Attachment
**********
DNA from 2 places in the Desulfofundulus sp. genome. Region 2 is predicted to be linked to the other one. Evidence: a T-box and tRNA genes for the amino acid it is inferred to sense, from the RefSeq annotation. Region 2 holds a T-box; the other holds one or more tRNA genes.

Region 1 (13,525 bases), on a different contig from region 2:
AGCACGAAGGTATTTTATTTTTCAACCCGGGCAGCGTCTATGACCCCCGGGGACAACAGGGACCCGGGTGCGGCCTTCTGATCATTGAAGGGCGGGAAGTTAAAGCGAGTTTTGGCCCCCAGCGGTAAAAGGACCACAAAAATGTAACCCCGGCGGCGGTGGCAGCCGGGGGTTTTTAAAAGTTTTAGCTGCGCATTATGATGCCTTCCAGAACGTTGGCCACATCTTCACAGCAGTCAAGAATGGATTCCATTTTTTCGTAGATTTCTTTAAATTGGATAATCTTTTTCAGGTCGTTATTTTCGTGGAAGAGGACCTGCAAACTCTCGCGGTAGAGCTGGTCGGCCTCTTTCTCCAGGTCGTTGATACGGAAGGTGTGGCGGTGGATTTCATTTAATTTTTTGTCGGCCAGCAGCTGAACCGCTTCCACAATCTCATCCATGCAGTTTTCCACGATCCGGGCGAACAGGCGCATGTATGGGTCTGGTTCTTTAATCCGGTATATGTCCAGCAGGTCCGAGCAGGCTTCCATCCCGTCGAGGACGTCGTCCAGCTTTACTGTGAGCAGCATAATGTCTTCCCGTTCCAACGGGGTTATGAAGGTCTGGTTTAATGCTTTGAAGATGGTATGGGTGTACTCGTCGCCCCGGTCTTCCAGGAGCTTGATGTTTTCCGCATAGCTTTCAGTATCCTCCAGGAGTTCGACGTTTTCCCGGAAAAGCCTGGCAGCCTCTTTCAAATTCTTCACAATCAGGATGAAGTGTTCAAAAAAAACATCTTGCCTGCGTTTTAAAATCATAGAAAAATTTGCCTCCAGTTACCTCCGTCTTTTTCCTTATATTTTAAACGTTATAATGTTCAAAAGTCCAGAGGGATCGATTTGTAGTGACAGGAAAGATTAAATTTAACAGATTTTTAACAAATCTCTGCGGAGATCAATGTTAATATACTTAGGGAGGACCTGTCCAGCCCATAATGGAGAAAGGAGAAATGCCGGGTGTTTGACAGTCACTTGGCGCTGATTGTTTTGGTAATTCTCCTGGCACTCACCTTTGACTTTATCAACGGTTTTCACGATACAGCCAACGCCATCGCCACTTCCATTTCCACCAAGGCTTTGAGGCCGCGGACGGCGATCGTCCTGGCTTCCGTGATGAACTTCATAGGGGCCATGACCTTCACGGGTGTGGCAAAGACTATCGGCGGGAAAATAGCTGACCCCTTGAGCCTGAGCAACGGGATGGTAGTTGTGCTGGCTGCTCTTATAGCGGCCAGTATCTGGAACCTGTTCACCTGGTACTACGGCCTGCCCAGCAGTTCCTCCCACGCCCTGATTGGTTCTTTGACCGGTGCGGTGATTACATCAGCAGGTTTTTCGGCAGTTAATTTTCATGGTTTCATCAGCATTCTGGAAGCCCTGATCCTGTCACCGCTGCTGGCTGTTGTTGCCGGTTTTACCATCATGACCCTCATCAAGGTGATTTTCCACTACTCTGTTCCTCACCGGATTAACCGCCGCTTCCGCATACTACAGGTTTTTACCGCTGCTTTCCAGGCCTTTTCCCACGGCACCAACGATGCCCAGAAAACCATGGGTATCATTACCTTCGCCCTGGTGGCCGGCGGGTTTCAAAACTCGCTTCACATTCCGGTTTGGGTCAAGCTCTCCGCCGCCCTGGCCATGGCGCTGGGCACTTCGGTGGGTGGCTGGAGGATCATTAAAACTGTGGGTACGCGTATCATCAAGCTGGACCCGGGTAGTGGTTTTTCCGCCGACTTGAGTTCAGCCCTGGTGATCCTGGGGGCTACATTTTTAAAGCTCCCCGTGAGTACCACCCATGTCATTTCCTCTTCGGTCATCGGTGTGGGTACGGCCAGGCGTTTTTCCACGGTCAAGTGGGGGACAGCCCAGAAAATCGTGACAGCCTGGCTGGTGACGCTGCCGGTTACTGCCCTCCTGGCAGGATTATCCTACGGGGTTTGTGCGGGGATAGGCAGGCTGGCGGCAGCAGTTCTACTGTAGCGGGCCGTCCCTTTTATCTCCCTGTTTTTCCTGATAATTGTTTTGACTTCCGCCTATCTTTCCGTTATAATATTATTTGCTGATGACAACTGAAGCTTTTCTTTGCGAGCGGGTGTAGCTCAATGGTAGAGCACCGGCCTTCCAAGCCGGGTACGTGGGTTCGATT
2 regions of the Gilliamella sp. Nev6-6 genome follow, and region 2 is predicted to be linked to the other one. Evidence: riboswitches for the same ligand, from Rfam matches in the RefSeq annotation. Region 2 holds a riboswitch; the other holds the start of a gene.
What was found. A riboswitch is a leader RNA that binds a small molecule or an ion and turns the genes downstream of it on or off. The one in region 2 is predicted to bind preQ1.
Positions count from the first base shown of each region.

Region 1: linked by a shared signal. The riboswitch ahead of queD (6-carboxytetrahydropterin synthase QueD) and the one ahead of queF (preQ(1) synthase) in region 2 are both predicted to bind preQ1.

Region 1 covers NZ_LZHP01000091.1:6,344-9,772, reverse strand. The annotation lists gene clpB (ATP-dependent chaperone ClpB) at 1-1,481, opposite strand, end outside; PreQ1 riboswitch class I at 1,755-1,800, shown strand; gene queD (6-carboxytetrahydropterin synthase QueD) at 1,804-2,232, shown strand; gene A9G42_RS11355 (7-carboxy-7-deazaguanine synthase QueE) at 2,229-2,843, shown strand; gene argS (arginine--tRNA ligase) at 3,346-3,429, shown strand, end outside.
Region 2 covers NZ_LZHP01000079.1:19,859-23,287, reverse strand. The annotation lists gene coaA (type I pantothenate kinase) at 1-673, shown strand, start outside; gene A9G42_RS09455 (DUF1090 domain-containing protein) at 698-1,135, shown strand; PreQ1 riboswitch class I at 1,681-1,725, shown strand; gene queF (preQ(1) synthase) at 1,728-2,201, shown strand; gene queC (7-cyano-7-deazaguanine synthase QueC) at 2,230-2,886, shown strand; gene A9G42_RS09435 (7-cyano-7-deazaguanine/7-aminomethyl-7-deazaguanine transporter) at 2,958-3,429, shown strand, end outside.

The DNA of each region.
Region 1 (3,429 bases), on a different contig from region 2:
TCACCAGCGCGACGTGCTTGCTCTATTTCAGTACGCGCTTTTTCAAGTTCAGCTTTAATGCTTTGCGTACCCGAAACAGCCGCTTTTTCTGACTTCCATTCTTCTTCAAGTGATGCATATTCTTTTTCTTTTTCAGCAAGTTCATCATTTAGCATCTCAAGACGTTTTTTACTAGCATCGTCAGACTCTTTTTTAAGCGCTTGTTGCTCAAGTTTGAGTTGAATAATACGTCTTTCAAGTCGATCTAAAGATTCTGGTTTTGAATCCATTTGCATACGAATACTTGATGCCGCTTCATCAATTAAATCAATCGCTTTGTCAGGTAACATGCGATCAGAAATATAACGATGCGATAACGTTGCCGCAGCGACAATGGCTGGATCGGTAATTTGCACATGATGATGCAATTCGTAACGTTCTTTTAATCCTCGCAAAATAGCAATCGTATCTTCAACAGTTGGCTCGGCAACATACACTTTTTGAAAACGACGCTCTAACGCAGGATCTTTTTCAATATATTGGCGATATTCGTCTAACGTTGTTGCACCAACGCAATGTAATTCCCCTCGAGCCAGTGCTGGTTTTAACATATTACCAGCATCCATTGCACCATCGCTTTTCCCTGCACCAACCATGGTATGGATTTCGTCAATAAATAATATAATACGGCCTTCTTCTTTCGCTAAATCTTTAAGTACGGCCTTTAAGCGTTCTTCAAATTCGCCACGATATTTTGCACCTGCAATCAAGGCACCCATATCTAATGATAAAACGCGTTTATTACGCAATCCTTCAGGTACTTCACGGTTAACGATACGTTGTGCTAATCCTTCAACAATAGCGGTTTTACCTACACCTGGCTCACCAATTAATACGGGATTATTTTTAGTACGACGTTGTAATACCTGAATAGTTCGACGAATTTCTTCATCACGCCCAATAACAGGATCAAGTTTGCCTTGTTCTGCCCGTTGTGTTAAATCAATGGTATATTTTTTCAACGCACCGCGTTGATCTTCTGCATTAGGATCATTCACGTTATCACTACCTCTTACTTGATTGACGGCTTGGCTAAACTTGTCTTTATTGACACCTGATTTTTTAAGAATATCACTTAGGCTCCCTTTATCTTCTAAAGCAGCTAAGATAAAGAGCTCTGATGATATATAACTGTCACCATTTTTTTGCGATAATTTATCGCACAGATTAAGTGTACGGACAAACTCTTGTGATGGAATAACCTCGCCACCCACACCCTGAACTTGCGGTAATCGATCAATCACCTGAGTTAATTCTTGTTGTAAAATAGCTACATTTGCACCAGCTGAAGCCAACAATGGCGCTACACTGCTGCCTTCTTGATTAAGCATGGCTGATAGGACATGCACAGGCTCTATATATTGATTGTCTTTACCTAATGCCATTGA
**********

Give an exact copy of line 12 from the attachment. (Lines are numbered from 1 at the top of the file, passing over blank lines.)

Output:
TCACCAGCGCGACGTGCTTGCTCTATTTCAGTACGCGCTTTTTCAAGTTCAGCTTTAATGCTTTGCGTACCCGAAACAGCCGCTTTTTCTGACTTCCATTCTTCTTCAAGTGATGCATATTCTTTTTCTTTTTCAGCAAGTTCATCATTTAGCATCTCAAGACGTTTTTTACTAGCATCGTCAGACTCTTTTTTAAGCGCTTGTTGCTCAAGTTTGAGTTGAATAATACGTCTTTCAAGTCGATCTAAAGATTCTGGTTTTGAATCCATTTGCATACGAATACTTGATGCCGCTTCATCAATTAAATCAATCGCTTTGTCAGGTAACATGCGATCAGAAATATAACGATGCGATAACGTTGCCGCAGCGACAATGGCTGGATCGGTAATTTGCACATGATGATGCAATTCGTAACGTTCTTTTAATCCTCGCAAAATAGCAATCGTATCTTCAACAGTTGGCTCGGCAACATACACTTTTTGAAAACGACGCTCTAACGCAGGATCTTTTTCAATATATTGGCGATATTCGTCTAACGTTGTTGCACCAACGCAATGTAATTCCCCTCGAGCCAGTGCTGGTTTTAACATATTACCAGCATCCATTGCACCATCGCTTTTCCCTGCACCAACCATGGTATGGATTTCGTCAATAAATAATATAATACGGCCTTCTTCTTTCGCTAAATCTTTAAGTACGGCCTTTAAGCGTTCTTCAAATTCGCCACGATATTTTGCACCTGCAATCAAGGCACCCATATCTAATGATAAAACGCGTTTATTACGCAATCCTTCAGGTACTTCACGGTTAACGATACGTTGTGCTAATCCTTCAACAATAGCGGTTTTACCTACACCTGGCTCACCAATTAATACGGGATTATTTTTAGTACGACGTTGTAATACCTGAATAGTTCGACGAATTTCTTCATCACGCCCAATAACAGGATCAAGTTTGCCTTGTTCTGCCCGTTGTGTTAAATCAATGGTATATTTTTTCAACGCACCGCGTTGATCTTCTGCATTAGGATCATTCACGTTATCACTACCTCTTACTTGATTGACGGCTTGGCTAAACTTGTCTTTATTGACACCTGATTTTTTAAGAATATCACTTAGGCTCCCTTTATCTTCTAAAGCAGCTAAGATAAAGAGCTCTGATGATATATAACTGTCACCATTTTTTTGCGATAATTTATCGCACAGATTAAGTGTACGGACAAACTCTTGTGATGGAATAACCTCGCCACCCACACCCTGAACTTGCGGTAATCGATCAATCACCTGAGTTAATTCTTGTTGTAAAATAGCTACATTTGCACCAGCTGAAGCCAACAATGGCGCTACACTGCTGCCTTCTTGATTAAGCATGGCTGATAGGACATGCACAGGCTCTATATATTGATTGTCTTTACCTAATGCCATTGA